Tag Archives: Strange Horizons

More stories we’ve seen too much:

A while back, I published a list of Horror Stories We’ve Seen Too Much here.  It was a reprint of part of the submissions guidelines for the online magazine Strange Horizons.  This is their second section, which is aimed at more generic Speculative Fiction.  I thought I was really clever until I realized several of the tropes on this list were in my mental “to write” list.  If you would like to see the full updated story in all its original format glory, click here:

http://www.strangehorizons.com/guidelines/fiction-common.shtml

Otherwise, enjoy my amateurishly cut-and-paste text, because after all I AM What Is Wrong With The Internet.

This is not a canonical list of bad stories or story cliches. This is a list of types of stories that we at SH have seen too often; it’s not intended to be a complete list of all types of bad stories, nor are all the items on the list necessarily bad.

We often receive stories that match items on this list but that have cover letters saying “This matches something  on your list, but I’ve done something new and unique and different with it.” Such stories  almost always turn out to be very similar to other stories we’ve seen. If your story is a close match to one or more items on this list (especially if it’s a close enough match that you feel the need to include a cover-letter disclaimer), you may want to consult some friends who are well-read in the genre before deciding that it’s probably different from what we see all the time. (And by the way,  we often don’t read cover letters until after we’ve read the story.)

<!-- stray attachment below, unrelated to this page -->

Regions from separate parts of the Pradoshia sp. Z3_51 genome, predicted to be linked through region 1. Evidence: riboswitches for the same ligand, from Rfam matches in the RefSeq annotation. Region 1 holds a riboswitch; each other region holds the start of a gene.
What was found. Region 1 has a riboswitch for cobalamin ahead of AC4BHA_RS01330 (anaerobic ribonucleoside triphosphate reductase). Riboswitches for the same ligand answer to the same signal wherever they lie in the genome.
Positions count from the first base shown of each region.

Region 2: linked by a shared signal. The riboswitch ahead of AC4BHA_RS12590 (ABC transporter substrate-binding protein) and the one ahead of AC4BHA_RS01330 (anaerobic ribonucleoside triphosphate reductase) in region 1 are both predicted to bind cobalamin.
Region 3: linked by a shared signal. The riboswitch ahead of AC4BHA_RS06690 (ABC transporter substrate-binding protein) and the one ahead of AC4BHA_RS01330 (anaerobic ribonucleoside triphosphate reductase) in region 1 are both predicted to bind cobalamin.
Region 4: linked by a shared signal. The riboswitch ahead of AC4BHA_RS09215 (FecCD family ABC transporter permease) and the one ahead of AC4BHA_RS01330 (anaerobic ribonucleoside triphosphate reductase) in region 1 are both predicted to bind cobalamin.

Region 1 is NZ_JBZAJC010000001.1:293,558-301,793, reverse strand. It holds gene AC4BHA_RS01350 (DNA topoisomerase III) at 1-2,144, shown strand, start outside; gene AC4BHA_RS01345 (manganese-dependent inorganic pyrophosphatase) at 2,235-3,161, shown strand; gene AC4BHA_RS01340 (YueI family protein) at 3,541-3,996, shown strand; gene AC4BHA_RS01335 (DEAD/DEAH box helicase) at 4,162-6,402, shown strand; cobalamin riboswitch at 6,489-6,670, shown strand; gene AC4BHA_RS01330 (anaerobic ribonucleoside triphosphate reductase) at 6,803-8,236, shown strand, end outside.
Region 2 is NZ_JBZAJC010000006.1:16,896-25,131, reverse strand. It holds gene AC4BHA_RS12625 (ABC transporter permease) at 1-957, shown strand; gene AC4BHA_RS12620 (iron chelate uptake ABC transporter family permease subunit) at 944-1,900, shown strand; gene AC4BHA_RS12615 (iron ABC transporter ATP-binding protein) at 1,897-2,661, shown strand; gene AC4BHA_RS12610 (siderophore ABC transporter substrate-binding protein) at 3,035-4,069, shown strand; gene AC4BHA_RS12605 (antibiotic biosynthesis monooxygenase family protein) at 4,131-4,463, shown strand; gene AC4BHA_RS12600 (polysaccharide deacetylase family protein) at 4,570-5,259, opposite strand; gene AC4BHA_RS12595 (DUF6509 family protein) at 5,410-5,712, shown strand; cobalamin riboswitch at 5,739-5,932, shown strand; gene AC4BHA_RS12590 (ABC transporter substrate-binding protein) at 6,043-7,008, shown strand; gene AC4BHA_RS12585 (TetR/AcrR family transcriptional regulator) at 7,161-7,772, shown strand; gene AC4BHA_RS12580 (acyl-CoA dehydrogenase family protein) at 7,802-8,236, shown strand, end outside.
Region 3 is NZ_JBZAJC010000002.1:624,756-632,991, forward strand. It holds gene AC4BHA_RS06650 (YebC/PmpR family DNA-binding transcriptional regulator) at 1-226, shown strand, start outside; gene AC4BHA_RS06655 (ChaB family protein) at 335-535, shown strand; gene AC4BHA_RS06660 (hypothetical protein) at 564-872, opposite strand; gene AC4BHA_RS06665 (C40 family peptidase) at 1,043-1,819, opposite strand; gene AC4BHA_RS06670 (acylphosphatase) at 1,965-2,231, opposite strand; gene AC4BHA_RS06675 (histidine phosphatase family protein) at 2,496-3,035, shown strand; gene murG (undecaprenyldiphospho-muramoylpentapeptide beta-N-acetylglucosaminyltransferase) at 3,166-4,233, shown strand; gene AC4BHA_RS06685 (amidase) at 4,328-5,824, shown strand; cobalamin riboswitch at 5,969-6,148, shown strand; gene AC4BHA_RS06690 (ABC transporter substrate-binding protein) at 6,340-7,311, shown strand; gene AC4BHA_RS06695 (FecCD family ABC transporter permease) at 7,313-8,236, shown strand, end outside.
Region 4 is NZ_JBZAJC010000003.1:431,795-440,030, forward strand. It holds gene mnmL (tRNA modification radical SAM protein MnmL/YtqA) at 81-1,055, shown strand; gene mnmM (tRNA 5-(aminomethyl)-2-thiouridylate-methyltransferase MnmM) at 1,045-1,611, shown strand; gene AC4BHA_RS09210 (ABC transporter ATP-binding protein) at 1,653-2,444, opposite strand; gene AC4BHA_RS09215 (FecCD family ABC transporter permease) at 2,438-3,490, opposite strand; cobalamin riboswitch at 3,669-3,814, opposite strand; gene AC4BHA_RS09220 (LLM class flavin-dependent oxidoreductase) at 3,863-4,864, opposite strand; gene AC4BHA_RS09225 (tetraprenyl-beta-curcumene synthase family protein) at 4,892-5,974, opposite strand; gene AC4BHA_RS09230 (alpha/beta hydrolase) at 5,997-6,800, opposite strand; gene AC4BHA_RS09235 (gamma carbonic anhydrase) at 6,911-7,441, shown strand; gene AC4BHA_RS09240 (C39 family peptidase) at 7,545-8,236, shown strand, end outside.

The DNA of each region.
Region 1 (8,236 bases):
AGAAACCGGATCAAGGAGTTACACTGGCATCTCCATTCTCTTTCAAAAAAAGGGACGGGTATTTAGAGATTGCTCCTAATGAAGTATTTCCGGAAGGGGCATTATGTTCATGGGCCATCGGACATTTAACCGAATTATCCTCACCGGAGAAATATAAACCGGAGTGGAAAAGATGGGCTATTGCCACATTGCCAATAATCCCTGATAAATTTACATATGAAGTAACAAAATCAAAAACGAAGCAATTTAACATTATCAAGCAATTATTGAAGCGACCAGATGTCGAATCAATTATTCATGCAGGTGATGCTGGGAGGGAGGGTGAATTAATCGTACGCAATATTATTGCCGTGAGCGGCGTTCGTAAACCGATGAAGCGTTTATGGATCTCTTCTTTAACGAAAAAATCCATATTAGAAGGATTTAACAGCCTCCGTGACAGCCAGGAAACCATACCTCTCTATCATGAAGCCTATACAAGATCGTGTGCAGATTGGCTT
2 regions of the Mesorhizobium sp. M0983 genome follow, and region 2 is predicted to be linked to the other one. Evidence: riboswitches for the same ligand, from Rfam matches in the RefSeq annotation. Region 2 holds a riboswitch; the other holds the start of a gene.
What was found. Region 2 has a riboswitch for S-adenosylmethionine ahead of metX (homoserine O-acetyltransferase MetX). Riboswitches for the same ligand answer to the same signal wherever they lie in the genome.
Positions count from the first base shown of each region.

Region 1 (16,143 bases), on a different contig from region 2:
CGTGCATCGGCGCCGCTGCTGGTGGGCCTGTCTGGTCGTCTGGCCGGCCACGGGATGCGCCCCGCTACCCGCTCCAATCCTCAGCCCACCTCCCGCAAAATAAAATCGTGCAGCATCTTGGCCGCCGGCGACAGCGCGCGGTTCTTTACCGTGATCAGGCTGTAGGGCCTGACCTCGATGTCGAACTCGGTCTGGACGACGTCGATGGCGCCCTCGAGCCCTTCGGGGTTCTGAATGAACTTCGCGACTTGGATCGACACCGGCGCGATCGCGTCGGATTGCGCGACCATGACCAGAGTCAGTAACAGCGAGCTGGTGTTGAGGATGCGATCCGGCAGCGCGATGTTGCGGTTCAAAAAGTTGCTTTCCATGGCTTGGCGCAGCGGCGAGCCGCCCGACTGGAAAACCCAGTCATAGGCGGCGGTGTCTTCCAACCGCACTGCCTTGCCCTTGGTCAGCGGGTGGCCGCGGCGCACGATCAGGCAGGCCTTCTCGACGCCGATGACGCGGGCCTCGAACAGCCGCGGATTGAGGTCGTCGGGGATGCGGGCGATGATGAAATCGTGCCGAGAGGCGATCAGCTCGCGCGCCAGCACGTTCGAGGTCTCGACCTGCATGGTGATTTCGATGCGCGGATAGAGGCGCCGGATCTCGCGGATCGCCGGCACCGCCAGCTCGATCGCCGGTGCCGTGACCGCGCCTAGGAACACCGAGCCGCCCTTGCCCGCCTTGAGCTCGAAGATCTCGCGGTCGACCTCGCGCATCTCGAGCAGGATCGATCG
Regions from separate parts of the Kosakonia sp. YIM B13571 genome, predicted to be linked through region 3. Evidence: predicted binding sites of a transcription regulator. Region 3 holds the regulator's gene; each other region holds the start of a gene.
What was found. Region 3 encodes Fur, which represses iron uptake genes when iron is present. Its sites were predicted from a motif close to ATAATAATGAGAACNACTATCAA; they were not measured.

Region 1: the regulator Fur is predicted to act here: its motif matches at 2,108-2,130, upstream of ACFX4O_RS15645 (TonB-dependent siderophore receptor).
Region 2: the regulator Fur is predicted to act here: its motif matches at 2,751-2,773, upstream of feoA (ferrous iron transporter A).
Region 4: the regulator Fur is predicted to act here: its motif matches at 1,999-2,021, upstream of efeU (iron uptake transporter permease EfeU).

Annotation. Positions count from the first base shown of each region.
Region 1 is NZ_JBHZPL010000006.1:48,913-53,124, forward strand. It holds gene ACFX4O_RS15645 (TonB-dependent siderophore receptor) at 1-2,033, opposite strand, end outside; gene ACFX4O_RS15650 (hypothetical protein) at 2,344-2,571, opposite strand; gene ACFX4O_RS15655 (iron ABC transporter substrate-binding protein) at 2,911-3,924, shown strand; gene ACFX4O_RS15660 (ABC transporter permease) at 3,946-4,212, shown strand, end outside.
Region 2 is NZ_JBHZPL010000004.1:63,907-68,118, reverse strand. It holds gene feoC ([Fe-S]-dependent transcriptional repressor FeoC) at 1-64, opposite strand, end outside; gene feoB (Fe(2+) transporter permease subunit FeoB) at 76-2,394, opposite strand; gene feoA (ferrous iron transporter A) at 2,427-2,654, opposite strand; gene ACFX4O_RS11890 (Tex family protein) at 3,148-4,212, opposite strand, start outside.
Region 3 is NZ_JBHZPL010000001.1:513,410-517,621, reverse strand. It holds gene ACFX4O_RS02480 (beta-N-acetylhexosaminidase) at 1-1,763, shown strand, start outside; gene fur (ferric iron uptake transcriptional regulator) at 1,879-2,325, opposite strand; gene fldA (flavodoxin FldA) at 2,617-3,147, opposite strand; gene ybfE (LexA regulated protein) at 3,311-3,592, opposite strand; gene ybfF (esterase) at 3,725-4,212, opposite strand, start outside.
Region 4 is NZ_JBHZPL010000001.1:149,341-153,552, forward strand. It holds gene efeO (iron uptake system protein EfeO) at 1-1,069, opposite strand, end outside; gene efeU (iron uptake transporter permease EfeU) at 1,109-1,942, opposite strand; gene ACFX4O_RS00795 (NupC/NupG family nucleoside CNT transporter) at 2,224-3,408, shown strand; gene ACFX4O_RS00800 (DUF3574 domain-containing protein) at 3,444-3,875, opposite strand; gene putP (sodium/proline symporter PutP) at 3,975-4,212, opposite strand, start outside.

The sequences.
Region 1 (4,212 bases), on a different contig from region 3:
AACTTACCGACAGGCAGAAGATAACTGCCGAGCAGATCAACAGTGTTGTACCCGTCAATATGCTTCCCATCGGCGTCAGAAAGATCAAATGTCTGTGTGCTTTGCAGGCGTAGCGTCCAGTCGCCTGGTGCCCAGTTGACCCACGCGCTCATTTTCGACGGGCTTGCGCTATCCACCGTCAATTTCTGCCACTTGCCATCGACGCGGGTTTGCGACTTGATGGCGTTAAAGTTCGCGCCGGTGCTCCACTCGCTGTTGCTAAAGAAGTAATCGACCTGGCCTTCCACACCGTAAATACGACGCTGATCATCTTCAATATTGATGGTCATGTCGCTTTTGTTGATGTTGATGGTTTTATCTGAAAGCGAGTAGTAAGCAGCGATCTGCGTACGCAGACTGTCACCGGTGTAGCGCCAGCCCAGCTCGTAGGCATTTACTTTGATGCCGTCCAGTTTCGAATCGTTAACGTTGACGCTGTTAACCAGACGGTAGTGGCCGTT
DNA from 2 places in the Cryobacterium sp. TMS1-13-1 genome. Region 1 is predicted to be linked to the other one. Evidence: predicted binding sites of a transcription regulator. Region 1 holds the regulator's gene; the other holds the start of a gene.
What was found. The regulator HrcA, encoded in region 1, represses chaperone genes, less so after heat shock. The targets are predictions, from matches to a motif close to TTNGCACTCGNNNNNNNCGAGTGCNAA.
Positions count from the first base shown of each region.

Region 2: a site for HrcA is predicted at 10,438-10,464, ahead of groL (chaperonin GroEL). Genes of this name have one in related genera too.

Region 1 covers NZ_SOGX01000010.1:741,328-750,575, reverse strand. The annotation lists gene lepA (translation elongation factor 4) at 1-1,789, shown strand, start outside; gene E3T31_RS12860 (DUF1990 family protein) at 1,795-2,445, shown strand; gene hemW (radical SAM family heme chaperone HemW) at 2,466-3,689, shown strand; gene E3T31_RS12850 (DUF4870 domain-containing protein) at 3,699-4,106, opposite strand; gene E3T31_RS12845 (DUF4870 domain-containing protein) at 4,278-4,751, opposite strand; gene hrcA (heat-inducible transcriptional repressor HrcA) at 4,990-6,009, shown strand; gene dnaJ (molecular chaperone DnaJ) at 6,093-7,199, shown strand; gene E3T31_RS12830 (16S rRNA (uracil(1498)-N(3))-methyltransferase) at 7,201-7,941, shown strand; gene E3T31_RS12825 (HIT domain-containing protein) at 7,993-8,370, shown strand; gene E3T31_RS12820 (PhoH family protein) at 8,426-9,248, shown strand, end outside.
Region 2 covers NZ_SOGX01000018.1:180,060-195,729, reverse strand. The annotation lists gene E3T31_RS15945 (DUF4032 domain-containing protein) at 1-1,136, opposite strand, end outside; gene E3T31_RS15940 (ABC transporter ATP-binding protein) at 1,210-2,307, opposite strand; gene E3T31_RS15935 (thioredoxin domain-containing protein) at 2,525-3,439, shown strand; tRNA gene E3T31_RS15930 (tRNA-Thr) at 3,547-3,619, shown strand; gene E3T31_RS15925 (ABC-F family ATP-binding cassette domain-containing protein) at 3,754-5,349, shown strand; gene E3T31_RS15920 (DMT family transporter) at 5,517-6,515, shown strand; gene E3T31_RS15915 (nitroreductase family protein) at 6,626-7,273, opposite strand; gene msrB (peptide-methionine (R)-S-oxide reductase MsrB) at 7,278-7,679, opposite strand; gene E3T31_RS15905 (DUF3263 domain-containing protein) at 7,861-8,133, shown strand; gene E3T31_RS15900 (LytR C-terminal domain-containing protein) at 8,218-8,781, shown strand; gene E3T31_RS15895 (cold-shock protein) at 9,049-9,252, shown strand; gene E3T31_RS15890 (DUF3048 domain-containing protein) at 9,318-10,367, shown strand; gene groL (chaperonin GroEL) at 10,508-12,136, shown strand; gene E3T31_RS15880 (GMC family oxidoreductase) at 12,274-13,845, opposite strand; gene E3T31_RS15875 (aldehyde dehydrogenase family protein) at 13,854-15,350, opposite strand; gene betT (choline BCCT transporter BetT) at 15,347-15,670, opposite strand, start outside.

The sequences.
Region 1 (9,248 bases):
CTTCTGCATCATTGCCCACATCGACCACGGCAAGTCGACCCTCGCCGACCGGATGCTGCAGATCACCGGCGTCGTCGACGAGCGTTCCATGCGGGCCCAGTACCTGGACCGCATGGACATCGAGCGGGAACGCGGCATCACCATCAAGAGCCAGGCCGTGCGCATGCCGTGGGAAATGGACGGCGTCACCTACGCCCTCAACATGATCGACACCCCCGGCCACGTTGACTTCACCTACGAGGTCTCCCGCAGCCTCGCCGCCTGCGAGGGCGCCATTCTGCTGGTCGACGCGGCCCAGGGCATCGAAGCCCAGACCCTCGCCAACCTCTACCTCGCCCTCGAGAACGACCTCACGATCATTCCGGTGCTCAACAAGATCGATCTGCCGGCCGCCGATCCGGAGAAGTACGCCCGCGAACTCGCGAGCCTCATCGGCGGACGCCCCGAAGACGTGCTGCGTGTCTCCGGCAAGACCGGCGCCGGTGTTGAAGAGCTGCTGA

One more thing: We know it’s tempting to look at this list as a challenge. Please don’t. In particular, please don’t send us stories that intentionally incorporate one or more of these items.

Here’s the list:

  1. Person is (metaphorically) at point A, wants to be at point B. Looks at point B, says “I want to be at point B.” Walks to point B, encountering no meaningful obstacles or difficulties. The end. (A.k.a. the linear plot.)